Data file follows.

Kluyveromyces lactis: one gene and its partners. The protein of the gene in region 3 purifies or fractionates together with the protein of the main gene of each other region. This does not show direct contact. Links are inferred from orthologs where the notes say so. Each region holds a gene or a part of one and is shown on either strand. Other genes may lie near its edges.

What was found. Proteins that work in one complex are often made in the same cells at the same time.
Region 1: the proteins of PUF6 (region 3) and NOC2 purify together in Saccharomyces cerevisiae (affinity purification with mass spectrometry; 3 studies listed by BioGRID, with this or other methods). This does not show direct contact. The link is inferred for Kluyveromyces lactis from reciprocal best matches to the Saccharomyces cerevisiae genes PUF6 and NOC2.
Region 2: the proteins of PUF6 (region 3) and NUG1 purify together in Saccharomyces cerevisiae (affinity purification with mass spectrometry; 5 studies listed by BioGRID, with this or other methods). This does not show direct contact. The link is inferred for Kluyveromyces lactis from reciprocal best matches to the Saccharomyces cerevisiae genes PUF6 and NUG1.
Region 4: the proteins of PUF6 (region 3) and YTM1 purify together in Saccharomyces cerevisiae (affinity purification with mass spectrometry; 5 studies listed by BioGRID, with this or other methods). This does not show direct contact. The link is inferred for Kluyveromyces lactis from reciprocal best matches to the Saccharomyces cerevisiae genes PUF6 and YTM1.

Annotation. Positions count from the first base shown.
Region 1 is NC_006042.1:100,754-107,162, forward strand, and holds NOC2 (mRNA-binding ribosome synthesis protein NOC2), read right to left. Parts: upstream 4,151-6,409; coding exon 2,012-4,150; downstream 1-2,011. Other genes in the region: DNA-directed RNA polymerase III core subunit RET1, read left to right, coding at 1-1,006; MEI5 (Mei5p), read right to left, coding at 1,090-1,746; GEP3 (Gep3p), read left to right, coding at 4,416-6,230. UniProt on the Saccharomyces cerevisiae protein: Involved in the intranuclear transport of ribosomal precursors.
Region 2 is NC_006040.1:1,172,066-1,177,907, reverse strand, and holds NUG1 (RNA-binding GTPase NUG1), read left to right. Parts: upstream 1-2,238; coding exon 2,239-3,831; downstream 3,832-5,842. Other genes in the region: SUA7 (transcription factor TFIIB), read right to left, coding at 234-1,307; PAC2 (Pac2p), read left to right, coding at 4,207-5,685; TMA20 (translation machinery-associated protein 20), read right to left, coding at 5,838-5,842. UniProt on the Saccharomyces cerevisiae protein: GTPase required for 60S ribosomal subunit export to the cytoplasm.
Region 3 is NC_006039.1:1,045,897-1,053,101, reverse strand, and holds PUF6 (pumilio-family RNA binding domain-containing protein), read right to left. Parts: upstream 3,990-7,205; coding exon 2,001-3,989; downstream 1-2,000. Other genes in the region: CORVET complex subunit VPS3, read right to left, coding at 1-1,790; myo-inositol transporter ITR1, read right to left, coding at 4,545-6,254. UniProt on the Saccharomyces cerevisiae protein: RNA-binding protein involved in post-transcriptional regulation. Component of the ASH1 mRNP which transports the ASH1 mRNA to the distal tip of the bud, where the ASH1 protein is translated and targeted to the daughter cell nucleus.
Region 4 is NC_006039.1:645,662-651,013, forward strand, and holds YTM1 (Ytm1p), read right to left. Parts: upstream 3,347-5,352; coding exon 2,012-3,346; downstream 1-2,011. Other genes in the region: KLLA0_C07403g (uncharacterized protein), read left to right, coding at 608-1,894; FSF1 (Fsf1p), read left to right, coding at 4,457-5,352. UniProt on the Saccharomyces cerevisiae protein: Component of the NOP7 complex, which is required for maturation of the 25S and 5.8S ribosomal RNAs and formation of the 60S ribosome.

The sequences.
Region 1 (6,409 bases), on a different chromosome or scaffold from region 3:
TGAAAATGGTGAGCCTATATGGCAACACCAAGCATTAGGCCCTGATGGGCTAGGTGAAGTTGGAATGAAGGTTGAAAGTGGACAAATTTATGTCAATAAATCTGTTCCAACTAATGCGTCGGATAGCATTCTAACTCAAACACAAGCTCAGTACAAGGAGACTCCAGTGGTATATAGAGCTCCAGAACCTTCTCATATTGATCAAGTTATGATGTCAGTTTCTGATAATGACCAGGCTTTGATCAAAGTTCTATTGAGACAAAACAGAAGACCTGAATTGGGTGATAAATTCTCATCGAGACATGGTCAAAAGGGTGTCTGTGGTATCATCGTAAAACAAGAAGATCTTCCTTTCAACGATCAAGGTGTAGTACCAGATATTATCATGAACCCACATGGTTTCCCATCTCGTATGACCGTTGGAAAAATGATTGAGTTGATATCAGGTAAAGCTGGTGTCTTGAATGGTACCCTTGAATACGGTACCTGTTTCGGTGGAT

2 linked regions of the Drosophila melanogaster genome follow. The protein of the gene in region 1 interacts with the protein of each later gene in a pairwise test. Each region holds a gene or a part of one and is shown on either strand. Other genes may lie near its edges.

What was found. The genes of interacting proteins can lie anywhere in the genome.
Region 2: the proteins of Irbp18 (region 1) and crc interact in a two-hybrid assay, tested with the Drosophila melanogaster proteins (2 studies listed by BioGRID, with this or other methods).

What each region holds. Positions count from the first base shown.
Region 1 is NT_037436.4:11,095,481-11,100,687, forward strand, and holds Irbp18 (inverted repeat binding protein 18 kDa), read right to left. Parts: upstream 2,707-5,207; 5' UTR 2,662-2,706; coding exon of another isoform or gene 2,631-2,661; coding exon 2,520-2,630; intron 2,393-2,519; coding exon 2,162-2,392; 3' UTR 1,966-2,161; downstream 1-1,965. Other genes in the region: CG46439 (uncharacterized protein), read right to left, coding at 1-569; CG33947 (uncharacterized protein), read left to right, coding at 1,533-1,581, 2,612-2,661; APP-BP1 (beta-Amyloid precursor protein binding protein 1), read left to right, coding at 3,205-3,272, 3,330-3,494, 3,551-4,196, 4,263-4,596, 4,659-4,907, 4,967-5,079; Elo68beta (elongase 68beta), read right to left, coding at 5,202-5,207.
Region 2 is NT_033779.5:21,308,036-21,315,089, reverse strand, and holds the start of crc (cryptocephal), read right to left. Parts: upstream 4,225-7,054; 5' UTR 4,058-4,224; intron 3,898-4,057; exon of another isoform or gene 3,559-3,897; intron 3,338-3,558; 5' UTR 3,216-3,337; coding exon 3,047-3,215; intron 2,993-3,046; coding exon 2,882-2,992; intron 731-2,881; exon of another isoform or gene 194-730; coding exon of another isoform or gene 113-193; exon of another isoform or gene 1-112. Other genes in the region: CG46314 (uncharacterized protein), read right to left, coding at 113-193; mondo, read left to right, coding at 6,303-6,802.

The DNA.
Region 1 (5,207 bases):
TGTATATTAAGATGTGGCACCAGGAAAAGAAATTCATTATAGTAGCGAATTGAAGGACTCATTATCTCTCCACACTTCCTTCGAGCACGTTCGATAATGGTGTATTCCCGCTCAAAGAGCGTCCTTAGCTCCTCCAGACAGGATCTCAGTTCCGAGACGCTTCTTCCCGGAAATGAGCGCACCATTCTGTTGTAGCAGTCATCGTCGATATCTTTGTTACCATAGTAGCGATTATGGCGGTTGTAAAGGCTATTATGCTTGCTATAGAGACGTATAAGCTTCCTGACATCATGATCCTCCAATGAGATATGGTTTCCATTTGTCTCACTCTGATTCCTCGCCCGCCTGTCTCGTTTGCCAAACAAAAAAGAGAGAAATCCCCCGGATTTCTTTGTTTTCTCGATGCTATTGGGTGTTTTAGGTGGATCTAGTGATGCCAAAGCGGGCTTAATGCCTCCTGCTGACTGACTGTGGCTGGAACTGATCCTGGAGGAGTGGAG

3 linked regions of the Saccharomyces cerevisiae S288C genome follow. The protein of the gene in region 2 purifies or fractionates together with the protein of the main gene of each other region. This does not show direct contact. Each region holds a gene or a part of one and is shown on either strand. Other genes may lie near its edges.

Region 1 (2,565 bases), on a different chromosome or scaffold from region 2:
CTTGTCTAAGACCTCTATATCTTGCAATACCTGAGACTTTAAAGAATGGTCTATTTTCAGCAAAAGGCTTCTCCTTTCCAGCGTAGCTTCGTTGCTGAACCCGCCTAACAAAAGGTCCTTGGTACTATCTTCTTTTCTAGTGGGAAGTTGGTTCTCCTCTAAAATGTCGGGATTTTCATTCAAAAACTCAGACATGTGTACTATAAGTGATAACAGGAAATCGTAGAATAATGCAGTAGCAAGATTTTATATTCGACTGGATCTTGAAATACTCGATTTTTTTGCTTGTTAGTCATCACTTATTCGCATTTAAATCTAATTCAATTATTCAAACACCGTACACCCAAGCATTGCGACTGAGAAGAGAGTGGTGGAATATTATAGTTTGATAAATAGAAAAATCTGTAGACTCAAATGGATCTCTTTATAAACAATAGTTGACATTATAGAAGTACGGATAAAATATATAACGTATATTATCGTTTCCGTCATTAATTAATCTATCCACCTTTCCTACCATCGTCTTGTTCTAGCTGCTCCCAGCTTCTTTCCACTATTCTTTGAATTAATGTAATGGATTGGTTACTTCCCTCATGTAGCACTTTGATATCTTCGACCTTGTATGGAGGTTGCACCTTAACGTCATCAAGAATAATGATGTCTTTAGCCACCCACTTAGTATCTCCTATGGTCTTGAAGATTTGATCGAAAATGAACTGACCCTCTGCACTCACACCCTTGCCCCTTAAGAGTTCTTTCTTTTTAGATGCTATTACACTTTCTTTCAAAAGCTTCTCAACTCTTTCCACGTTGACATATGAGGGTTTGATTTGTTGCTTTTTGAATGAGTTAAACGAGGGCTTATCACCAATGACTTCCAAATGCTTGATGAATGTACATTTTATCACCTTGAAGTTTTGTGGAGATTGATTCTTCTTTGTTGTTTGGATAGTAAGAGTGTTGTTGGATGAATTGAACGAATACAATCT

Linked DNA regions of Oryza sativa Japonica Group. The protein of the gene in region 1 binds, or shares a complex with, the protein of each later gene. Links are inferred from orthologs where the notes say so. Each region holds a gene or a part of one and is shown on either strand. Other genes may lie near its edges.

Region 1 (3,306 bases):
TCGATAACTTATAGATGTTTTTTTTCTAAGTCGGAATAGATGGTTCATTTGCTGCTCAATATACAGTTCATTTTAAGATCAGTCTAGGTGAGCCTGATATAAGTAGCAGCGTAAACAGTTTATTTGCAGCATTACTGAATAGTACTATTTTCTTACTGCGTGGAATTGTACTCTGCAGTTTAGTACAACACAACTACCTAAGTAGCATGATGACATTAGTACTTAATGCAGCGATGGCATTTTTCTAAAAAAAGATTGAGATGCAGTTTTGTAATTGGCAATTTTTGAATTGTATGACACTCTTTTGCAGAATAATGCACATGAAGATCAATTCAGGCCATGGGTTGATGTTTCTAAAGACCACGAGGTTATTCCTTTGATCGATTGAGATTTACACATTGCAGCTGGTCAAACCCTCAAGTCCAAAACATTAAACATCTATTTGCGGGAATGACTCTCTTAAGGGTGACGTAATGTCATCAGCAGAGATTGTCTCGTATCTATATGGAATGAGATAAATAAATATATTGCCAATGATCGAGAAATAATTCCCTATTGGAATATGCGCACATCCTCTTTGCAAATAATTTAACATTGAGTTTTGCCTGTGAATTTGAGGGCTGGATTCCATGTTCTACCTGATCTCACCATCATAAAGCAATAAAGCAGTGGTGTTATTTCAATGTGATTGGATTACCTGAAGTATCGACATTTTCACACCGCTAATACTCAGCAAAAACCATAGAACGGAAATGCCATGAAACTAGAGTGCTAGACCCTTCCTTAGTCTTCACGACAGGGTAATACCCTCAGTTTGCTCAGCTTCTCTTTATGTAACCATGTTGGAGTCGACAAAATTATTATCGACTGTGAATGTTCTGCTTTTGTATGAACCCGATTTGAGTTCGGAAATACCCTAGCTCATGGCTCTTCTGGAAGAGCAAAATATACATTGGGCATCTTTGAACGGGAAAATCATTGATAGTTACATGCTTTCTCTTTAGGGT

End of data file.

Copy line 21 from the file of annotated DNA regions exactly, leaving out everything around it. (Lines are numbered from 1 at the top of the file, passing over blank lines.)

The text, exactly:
Region 1 (5,207 bases):